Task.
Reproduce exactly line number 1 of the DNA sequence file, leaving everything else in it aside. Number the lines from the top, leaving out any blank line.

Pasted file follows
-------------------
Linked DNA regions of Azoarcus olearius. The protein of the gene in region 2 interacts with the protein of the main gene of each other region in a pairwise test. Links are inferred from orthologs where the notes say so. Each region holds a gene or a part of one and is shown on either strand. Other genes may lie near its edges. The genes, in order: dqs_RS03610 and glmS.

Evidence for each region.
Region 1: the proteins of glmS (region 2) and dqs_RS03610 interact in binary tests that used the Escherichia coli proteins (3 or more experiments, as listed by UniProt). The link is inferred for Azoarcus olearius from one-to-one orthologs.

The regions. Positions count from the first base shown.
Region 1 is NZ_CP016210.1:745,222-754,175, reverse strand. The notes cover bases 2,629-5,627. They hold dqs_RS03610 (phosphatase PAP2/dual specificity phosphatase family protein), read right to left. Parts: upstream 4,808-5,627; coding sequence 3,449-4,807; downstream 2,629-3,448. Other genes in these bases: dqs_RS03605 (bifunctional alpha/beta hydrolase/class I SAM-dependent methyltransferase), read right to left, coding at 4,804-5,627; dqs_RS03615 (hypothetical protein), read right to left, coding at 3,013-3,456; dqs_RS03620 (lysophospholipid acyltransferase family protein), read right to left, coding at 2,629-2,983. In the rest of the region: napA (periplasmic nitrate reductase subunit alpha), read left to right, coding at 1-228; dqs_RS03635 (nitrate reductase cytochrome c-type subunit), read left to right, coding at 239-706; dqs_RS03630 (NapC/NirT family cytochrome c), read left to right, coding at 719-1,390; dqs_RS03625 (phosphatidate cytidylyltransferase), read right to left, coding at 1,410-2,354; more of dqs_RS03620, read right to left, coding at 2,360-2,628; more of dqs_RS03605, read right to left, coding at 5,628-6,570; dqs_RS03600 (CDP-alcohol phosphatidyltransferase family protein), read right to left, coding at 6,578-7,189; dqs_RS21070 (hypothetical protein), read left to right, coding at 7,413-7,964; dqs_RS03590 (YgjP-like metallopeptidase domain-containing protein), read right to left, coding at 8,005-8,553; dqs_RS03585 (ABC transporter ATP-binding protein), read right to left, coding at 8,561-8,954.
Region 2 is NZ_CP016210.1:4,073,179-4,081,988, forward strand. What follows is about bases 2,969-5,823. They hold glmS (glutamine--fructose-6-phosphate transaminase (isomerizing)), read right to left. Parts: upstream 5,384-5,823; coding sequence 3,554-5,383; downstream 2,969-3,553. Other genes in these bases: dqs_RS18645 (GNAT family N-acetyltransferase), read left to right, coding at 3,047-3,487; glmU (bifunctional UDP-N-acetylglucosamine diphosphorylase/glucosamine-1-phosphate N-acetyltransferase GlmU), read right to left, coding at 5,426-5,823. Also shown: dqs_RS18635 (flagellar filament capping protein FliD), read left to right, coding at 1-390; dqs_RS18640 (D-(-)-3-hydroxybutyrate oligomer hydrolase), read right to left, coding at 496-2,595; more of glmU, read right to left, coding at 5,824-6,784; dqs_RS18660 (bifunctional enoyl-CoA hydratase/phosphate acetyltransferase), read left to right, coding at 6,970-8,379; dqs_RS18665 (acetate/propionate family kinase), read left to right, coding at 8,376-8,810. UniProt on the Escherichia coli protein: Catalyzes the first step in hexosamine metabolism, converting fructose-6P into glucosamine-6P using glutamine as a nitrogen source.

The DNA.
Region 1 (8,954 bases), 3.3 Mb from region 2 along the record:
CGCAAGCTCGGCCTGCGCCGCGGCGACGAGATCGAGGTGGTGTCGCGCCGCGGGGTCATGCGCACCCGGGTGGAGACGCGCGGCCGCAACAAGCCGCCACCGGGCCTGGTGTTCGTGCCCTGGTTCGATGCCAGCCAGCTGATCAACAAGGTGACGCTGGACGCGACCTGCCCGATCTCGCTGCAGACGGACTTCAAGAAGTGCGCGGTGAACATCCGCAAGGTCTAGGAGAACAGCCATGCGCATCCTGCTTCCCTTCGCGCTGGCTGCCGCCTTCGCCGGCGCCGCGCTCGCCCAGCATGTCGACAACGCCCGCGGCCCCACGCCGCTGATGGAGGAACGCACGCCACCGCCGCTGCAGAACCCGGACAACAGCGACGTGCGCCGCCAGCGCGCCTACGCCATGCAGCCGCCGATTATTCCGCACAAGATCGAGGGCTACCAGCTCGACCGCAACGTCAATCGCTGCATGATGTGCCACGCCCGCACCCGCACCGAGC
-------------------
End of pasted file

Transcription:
Linked DNA regions of Azoarcus olearius. The protein of the gene in region 2 interacts with the protein of the main gene of each other region in a pairwise test. Links are inferred from orthologs where the notes say so. Each region holds a gene or a part of one and is shown on either strand. Other genes may lie near its edges. The genes, in order: dqs_RS03610 and glmS.